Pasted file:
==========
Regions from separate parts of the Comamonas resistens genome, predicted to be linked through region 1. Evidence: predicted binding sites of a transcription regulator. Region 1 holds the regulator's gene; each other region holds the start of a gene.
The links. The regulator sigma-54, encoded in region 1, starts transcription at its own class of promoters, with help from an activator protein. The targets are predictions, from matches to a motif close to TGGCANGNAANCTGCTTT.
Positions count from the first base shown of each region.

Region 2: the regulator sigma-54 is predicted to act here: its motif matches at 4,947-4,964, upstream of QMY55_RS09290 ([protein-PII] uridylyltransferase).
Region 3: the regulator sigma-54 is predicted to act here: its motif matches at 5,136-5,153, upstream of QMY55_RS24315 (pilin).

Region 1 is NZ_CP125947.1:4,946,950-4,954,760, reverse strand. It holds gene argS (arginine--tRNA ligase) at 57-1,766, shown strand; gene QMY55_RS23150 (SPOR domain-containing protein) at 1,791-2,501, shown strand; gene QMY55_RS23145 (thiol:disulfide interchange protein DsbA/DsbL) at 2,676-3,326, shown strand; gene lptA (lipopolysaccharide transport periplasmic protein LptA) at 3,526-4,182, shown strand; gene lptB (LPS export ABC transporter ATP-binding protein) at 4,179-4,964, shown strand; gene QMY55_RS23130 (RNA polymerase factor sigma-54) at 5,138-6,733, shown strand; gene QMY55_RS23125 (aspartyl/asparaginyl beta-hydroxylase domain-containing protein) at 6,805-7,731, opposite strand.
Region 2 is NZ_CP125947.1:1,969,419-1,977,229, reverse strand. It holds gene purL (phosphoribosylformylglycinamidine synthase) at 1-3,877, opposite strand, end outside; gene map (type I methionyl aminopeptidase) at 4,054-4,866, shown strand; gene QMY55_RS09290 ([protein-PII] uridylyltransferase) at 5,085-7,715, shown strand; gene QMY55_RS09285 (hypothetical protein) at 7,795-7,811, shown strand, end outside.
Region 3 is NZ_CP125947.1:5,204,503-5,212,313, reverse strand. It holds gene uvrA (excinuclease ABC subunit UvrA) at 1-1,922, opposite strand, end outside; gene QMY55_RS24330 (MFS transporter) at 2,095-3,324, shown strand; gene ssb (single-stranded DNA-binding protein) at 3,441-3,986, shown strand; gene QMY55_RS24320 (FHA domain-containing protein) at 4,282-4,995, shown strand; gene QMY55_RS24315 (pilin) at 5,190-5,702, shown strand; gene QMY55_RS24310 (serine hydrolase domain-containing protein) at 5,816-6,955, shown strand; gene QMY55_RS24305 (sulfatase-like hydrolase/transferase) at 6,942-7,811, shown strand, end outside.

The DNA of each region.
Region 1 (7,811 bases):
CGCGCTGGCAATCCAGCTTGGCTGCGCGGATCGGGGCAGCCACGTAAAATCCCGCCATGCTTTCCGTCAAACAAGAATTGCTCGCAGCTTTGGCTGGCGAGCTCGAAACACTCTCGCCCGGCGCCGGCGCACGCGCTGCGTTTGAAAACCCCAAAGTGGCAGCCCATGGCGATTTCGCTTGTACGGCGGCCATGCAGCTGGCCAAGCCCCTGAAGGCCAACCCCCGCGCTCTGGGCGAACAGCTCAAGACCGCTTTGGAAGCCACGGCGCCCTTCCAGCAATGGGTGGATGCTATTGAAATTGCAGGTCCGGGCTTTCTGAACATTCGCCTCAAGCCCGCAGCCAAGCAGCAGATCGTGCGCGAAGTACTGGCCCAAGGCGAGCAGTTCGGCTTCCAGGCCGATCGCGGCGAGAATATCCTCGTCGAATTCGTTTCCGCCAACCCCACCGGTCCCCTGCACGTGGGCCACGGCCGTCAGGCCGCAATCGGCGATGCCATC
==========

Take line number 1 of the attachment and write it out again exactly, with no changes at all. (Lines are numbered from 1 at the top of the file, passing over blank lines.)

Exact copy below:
Regions from separate parts of the Comamonas resistens genome, predicted to be linked through region 1. Evidence: predicted binding sites of a transcription regulator. Region 1 holds the regulator's gene; each other region holds the start of a gene.